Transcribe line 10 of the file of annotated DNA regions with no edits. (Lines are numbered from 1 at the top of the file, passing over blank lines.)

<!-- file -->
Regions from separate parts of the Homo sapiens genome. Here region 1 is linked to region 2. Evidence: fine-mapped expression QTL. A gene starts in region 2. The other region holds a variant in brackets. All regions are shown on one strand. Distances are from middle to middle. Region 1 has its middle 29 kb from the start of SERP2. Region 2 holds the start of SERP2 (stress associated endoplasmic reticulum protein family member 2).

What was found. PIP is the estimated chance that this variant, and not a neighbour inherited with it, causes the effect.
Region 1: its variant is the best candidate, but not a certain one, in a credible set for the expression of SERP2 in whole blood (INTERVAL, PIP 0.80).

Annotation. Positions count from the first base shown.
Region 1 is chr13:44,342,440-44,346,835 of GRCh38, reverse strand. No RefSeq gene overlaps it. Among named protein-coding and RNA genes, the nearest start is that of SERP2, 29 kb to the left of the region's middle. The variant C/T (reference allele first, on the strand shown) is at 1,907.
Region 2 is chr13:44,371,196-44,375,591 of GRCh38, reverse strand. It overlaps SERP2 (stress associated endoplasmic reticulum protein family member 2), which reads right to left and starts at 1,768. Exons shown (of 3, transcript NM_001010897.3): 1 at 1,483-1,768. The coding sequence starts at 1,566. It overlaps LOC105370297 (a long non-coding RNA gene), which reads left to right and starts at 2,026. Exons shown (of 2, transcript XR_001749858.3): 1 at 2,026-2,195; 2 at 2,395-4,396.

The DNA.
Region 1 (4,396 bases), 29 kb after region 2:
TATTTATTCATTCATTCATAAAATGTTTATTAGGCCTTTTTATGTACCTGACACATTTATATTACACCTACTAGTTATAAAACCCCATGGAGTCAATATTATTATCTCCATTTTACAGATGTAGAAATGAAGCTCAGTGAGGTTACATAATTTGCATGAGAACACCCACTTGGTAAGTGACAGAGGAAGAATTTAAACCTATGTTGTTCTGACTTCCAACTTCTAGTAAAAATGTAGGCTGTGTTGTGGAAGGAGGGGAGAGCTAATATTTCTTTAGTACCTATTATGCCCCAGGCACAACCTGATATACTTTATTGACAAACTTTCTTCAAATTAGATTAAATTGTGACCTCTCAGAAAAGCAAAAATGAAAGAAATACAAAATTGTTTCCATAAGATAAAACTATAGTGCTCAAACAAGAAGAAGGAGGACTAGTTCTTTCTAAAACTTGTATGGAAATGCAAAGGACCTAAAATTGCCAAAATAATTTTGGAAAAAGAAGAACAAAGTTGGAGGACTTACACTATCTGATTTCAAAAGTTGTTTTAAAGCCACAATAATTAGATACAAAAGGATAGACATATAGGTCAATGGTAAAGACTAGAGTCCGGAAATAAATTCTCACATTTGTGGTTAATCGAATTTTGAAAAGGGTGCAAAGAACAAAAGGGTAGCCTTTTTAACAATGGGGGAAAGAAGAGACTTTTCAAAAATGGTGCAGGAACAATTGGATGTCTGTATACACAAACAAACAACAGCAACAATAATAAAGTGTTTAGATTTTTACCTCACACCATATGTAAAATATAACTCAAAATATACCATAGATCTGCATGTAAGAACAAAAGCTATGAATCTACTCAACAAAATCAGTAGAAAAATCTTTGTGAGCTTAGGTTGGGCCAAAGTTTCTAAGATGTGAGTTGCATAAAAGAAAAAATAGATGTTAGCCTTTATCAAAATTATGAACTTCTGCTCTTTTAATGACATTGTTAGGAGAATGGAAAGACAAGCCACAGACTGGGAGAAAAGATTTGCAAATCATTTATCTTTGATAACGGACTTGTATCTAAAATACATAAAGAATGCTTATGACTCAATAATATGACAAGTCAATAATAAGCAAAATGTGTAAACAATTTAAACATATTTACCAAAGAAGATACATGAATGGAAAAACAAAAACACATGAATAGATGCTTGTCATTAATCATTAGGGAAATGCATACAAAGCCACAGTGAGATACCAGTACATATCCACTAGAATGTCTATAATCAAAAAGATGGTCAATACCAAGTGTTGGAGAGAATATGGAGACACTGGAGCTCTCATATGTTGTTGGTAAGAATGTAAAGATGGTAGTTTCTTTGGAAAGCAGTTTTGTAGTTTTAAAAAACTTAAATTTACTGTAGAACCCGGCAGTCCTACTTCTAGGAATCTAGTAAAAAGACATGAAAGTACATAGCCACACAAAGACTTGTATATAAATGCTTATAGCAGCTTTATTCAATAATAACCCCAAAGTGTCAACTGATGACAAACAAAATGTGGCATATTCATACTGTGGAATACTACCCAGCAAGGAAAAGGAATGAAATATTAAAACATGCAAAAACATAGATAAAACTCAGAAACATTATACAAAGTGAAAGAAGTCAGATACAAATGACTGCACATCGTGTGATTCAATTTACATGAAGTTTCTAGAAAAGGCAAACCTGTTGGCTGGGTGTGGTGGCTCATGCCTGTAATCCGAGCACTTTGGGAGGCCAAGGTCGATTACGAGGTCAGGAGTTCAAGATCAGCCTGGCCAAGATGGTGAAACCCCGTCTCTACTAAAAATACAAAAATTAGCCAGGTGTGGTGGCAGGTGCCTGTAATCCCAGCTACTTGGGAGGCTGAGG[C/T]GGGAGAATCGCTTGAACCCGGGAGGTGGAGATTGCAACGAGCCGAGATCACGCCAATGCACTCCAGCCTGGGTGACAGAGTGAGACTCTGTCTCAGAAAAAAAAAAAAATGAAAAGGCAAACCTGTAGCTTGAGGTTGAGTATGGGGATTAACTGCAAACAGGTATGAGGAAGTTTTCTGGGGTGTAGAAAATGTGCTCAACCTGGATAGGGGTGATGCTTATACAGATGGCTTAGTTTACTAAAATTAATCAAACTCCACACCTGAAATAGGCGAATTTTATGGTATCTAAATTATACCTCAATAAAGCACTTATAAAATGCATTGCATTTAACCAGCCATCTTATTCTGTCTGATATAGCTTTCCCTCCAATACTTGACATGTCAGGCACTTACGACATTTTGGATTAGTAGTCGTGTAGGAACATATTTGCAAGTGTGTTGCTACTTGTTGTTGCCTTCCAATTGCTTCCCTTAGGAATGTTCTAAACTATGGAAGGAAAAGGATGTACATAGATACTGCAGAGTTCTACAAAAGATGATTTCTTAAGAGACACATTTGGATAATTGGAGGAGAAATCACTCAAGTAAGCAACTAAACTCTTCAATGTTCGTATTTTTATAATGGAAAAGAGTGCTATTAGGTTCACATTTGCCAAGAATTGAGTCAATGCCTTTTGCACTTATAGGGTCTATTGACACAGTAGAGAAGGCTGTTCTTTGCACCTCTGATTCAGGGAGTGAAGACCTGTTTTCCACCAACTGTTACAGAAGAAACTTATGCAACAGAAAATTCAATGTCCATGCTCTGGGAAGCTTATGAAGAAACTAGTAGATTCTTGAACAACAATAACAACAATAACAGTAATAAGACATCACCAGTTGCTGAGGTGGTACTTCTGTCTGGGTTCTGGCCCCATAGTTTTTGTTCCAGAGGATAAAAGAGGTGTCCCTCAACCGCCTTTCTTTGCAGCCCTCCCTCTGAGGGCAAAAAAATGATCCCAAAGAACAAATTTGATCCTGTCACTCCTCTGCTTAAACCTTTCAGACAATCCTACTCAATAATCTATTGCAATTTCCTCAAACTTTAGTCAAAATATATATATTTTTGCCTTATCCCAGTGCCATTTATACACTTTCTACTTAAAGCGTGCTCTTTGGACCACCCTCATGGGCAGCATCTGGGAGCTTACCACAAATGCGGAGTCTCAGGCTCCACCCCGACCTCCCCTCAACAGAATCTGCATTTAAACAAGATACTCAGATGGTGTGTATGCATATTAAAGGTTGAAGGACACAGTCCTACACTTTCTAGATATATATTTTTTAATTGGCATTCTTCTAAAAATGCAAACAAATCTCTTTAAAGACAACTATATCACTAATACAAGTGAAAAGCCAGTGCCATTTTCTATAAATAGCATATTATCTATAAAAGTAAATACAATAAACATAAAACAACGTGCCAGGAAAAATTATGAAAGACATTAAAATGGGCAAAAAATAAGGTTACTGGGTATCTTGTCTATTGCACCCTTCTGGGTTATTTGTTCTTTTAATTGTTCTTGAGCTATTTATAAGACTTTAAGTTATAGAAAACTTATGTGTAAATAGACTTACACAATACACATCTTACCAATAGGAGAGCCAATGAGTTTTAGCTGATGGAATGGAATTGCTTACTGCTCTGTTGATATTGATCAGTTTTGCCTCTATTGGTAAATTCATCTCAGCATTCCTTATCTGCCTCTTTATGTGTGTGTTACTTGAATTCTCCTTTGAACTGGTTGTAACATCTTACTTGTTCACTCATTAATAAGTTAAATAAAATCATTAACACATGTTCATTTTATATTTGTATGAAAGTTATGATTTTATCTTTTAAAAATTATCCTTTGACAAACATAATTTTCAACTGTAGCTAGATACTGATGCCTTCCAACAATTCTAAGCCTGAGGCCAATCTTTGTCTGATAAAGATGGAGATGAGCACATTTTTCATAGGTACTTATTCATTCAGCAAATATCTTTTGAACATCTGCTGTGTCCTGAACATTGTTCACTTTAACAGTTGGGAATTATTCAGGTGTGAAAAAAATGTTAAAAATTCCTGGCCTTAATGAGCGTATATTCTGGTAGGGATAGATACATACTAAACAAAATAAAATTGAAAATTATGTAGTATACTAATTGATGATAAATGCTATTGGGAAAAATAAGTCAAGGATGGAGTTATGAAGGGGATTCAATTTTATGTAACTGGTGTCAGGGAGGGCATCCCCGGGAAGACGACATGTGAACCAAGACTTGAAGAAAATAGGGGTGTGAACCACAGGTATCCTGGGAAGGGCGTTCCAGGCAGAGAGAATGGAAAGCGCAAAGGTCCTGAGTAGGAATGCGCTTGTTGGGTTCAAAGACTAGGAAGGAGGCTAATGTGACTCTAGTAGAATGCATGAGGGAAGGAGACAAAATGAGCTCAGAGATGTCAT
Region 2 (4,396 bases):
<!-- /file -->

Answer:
Region 2 (4,396 bases):